Late last week Judge Douglas H. Wilkins of Norfolk Superior Court ruled Thursday that Fontbonne Academy — an all-girls Catholic high school in Milton, MA — unlawfully discriminated against Matthew Barrett when they rescinded their offer to employ him as the school’s food services director after he listed his husband as his emergency contact. The school will be on the hook to pay damages to Barrett for lost wages and compensatory damages for discrimination, though a hearing on that has not yet been scheduled. If past judgments are any measure, though, it could be a healthy sum of money.
The judge’s decision, a major step toward protecting Church workers, is based on two important facts:
- that he suffered discrimination on the basis of sexual orientation as well as gender
- that religious exemption did not apply because the school does not limit “membership, enrollment, or participation” to Catholics and only required that members of the administration and theology faculty be Catholic
The decision went further, asserting that “As an educational institution, Fontbonne retains control over its mission and message. It is not forced to allow Barrett to dilute that message, where he will not be a teacher, minister, or spokesman for Fontbonne and has not engaged in public advocacy of same-sex marriage.”
Fontbonne has not indicated whether or not it plans to appeal the ruling.
As a ruling at the state level, the decision sets legal precedent in Massachusetts, but may not be immediately applicable to similar cases in other states. Nevertheless, the decision may have broad implications for the pursuit of justice for all Church workers.
It is interesting to note that Barrett’s attorney claimed (and the judge agreed) that Barrett had been discriminated against on the basis of BOTH sexual orientation and gender. The decision reads, in part, “It is clear that, because he is a male, he suffered gender discrimination when he was denied employment for marrying a person whom a female could have married without suffering the same consequences.” While same-sex marriage is now the “law of the land,” sexual orientation is not a protected status in every state. This decision may open the door for Church employees in those states, who have been fired for being in a same sex marriage, to fight back on the basis of gender discrimination.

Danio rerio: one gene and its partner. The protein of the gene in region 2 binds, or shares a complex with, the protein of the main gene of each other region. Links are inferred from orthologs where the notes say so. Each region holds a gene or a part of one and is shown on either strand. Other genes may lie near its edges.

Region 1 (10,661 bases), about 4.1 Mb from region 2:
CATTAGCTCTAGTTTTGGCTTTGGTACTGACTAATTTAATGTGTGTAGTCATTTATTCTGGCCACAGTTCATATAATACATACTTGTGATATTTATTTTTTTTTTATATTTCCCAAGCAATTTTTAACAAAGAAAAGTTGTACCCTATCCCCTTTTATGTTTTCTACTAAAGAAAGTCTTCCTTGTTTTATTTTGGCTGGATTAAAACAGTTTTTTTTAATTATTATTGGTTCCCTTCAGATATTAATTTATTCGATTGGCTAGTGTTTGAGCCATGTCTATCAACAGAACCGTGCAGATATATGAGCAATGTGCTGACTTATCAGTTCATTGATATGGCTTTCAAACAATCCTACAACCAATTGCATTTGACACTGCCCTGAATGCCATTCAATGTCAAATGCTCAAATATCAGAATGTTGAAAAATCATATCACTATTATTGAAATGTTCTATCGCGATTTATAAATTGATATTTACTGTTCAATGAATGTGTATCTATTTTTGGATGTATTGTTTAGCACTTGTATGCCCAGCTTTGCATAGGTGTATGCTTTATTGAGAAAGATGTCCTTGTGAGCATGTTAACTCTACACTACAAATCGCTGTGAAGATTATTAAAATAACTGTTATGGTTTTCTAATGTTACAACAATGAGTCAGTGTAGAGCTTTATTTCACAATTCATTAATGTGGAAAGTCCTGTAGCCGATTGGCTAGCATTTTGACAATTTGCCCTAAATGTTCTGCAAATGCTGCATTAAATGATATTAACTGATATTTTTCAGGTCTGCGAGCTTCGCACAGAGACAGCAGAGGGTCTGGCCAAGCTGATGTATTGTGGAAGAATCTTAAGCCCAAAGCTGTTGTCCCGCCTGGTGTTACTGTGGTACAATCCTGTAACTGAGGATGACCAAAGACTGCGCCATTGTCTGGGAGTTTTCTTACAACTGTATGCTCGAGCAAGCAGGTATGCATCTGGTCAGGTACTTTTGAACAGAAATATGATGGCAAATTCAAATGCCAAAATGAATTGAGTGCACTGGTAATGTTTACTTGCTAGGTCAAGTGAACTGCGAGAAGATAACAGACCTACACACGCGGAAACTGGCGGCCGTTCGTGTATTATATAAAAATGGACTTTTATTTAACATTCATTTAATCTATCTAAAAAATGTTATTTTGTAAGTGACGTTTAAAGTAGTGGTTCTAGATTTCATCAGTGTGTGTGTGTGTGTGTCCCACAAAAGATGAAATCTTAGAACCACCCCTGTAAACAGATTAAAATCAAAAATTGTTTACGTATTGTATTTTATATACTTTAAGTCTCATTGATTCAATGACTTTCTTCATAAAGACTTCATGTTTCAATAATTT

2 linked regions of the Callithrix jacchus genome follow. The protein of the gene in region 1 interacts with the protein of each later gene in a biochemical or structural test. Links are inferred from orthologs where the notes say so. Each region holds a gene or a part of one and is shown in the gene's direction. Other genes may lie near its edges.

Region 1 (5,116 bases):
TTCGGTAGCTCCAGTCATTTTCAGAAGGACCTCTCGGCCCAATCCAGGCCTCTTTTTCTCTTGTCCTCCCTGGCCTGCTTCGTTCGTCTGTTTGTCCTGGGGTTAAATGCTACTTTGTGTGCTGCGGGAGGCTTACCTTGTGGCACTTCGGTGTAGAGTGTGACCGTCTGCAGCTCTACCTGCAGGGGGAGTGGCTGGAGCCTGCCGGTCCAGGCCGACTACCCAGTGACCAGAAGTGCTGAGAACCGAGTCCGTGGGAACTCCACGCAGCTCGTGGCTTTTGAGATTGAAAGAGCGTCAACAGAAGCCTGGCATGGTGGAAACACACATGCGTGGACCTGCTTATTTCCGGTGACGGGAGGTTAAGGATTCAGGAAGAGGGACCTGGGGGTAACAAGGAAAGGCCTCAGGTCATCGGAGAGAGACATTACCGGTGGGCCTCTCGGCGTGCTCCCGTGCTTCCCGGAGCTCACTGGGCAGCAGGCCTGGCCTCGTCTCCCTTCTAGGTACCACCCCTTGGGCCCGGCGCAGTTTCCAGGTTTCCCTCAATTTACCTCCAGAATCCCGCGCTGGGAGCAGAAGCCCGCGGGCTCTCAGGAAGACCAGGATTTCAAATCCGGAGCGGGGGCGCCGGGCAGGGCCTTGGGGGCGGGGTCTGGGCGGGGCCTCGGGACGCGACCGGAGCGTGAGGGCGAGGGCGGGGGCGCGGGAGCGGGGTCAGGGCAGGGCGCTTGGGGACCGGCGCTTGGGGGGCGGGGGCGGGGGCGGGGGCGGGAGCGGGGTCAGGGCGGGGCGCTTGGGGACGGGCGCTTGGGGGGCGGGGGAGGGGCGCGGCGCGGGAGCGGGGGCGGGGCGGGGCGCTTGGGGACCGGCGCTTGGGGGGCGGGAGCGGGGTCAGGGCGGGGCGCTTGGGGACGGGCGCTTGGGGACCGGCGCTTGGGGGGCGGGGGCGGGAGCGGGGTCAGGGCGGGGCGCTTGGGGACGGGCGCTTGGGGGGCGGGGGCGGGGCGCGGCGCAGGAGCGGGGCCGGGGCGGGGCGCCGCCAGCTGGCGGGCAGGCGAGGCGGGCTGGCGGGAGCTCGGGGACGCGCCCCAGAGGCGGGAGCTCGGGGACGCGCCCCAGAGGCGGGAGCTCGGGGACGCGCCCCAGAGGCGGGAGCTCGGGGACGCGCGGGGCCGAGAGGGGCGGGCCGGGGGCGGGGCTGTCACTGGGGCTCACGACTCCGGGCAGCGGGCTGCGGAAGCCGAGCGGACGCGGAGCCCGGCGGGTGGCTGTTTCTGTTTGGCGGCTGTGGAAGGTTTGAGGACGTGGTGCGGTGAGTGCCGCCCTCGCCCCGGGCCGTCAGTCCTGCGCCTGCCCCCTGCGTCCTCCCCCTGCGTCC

But this decision goes beyond the issue of same sex marriage and touches on important issues like what exactly constitutes a minister in the Church.
In a 2012 decision, the US Supreme Court unanimously agreed that the Free Exercise Clause of the First Amendment to the United States Constitution prevented the government from interfering with the freedom of religious groups to decide who was or wasn’t a minister within their tradition. The decision emboldened bishops in Cleveland, Cincinnati, Oakland, San Francisco, and Hawaii to write the language of “minister” or “ministry” into teacher contracts. That move was widely understood to be an attempt by those bishops to exempt themselves from discrimination and labor laws and sparking a heated debate about what functions and responsibilities actually constitute a minister within Catholic Church. While the Supreme Court decision was unanimous, there his hardly unanimous agreement in the Church about who is and isn’t a minister.
The decision in Massachusetts could reignite that debate.
In this case, the judge clearly found nothing within the food services director job description or duties that would lead him – or any reasonable person for that matter – to believe that Fontbonne’s leadership understood Barrett to be a minister.
Most Catholics agree, not all Church employees fall into the category of minister. That includes food service, custodial, and administrative support personnel, and some teachers, including those who aren’t teaching religion and those who are not Catholic. Moreover, many are convinced that forcing these employees to sign teacher-minister contracts is an unfair attempt by Church and school officials to protect themselves against discrimination laws and wrongful termination lawsuits that have put them on the hook for hundreds of thousands of dollars over the past few years.
Thursday’s decision is a ray of hope for all Church workers, giving them more tools to fight back against wrongful terminations and once again raising important, unresolved questions about the fairness of teacher-minister contracts.